Begin by thinking about what you want students to gain from any fieldwork experiences they have in that academic year. These learning objectives do not necessarily need to be something novel for students: fieldwork can be used to reinforce learning that has already been touched upon in the classroom. It is likely at this stage that teachers will naturally go back and forth between the intended learning objectives and how closely these correspond with the taught content in the curriculum or awarding body specification. Teachers need also be mindful of what fieldwork experiences students may have already had, both at feeder primary schools and at earlier key stages.
It might be easiest to think of these objectives in the traditional trichotomy of knowledge, understanding and skills, and to think about how the learning objectives in fieldwork could be balanced between all three. Part of this initial thinking is to consider whether students will be undertaking a geographical enquiry with a set title question and hypothesis or alternatively taking the opportunity to simply observe geography in action with no data recording, or indeed a combination of the two. In the former, you should establish an investigative title for students and start thinking about the kind of data collection techniques students would need to do in order to satisfy it. In the latter, you should start to list the features and processes you wish students to observe and experience.
Early on in the planning process, you also need to consider where the fieldwork is going to take place. It could be that the fieldwork location actually becomes more of a deciding factor for the design of the fieldwork than the learning objectives, especially for schools that have large cohorts to take out and where the cost of travel is prohibitive to fieldwork taking place in any desired location possible.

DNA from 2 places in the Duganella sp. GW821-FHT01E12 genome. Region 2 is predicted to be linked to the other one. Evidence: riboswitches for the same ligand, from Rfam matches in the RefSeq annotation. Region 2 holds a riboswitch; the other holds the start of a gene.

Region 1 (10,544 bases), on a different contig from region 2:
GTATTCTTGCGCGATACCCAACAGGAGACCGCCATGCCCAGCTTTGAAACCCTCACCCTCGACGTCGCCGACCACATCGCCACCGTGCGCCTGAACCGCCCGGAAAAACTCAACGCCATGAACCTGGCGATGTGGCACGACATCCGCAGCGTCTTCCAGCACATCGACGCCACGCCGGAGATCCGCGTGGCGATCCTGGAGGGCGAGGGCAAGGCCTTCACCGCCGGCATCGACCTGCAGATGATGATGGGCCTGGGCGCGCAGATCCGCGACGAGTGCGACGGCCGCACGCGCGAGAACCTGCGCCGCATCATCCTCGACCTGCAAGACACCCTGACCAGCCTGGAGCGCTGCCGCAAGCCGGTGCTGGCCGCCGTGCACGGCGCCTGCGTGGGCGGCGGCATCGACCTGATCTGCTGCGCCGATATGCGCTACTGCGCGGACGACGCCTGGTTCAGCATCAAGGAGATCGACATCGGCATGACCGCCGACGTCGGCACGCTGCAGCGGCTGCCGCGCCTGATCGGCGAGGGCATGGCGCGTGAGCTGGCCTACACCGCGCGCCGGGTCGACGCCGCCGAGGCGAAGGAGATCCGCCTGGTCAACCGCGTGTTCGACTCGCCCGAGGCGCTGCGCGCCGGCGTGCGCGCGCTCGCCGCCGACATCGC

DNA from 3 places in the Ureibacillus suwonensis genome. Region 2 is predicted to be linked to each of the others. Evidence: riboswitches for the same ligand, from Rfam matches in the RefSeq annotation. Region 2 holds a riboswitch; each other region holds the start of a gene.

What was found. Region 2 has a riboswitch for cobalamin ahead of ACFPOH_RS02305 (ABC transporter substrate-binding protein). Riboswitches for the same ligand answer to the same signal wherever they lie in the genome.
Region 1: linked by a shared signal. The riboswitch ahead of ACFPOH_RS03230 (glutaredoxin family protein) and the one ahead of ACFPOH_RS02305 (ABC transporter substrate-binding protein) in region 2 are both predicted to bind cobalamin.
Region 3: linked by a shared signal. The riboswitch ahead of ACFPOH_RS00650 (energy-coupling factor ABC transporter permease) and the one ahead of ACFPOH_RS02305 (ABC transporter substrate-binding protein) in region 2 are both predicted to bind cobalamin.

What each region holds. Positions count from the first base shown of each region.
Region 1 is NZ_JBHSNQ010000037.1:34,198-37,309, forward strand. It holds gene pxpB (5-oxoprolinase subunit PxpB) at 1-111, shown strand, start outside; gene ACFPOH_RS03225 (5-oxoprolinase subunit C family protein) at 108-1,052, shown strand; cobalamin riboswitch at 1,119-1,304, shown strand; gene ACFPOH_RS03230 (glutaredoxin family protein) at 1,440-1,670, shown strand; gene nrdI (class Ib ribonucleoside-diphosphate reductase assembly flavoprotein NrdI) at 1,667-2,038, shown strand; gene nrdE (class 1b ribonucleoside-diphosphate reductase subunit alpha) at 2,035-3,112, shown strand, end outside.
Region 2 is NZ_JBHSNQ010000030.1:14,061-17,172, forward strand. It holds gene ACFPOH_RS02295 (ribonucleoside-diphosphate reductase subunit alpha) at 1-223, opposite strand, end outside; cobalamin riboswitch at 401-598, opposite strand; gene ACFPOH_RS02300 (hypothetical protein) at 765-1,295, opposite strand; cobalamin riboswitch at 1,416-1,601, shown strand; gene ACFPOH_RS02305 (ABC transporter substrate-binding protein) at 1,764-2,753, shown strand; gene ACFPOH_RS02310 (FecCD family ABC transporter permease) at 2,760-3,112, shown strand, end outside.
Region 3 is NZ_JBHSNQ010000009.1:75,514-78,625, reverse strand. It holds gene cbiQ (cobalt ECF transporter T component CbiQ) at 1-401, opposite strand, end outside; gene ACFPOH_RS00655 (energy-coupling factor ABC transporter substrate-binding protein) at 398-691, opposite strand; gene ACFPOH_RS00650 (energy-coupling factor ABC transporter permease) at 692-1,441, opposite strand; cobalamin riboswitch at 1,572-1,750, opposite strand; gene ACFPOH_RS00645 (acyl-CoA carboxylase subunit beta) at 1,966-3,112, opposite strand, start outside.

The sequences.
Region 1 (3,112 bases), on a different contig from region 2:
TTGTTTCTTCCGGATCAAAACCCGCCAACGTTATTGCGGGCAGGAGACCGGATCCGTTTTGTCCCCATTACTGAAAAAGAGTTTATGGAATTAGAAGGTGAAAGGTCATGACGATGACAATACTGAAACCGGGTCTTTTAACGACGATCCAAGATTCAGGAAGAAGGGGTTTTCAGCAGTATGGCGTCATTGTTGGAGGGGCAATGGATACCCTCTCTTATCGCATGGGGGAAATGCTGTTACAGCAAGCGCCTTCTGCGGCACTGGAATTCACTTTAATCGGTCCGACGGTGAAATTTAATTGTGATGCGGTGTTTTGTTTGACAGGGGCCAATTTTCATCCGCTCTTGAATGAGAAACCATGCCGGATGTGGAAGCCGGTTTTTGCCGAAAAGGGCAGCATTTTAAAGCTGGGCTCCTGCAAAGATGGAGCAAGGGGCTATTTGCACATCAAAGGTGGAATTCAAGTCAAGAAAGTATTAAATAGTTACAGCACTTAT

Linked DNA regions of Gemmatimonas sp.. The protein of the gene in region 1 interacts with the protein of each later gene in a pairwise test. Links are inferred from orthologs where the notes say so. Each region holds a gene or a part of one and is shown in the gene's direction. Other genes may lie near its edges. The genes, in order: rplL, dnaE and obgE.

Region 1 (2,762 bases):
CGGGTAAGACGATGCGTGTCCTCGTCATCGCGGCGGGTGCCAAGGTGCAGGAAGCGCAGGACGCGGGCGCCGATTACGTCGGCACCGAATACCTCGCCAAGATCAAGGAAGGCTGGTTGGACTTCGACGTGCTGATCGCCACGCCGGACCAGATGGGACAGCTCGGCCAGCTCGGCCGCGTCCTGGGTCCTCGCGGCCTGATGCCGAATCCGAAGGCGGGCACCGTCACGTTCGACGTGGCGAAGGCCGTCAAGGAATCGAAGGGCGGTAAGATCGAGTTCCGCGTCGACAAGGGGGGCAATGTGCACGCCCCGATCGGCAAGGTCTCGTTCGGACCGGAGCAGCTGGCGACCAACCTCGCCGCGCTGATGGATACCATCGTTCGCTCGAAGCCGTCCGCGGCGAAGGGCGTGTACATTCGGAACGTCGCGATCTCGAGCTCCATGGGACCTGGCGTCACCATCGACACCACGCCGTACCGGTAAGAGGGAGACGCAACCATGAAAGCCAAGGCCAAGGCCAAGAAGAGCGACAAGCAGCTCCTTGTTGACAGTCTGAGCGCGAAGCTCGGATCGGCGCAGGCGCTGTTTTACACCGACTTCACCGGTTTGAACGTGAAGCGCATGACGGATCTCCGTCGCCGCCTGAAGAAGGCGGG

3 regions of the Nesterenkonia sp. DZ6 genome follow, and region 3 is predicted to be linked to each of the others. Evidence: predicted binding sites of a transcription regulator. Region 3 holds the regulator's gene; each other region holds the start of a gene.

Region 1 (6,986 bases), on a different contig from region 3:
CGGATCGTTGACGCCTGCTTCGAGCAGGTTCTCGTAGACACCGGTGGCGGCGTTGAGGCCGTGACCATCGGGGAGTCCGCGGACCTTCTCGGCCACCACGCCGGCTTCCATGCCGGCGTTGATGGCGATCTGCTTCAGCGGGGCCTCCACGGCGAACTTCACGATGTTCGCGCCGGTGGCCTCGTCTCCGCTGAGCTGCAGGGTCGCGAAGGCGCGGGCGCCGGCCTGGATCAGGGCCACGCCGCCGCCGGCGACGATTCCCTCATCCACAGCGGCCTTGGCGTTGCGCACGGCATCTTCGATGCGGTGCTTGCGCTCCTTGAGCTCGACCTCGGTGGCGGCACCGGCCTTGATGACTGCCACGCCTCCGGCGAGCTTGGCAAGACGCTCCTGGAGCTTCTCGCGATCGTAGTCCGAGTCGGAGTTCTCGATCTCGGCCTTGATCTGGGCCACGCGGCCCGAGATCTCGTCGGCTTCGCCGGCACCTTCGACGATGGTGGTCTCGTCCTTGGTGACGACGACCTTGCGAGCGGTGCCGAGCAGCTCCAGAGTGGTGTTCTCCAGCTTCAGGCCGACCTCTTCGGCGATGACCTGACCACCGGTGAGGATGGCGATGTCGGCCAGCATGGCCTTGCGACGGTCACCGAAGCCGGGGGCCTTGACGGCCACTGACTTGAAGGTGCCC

It is a good idea at this stage to do a recce of the fieldwork site to begin the process of visualising the fieldwork your students are going to undertake, especially if the site is an area with which you are unfamiliar. Time can be easily wasted in planning fieldwork for a location in detail only to find that access to a particular site is compromised or that the geography there just doesn’t ‘work’ as one might expect. It is during this initial recce that you should also consider what conclusions students are likely to draw from doing investigative fieldwork there. If the geography in that location is somewhat ‘neat’, it might be better suited to younger year groups that are just starting out in the subject, while locations where the geographical connections are more complex and ‘messy’ might be better suited to older students who have a wider range of geographical understanding and so can make sense of real world geography that might contradict the theory they have studied in the classroom.
Establish what you want the students to learn, focussing on knowledge, understanding and skills.
Marry the knowledge and understanding you think will be developed in the field with taught content in the curriculum or awarding body specification.
Begin to think about the activities you wish students to do while in the field.
Conduct a recce on a location that suits the tasks and the objectives of the fieldwork.
Consider whether the outcomes of the fieldwork in this location will produce predictable and easy to comprehend conclusions or data with more nuance and geographical ‘messiness’.
Decide whether these fieldwork outcomes are suitable for the year group you have in mind.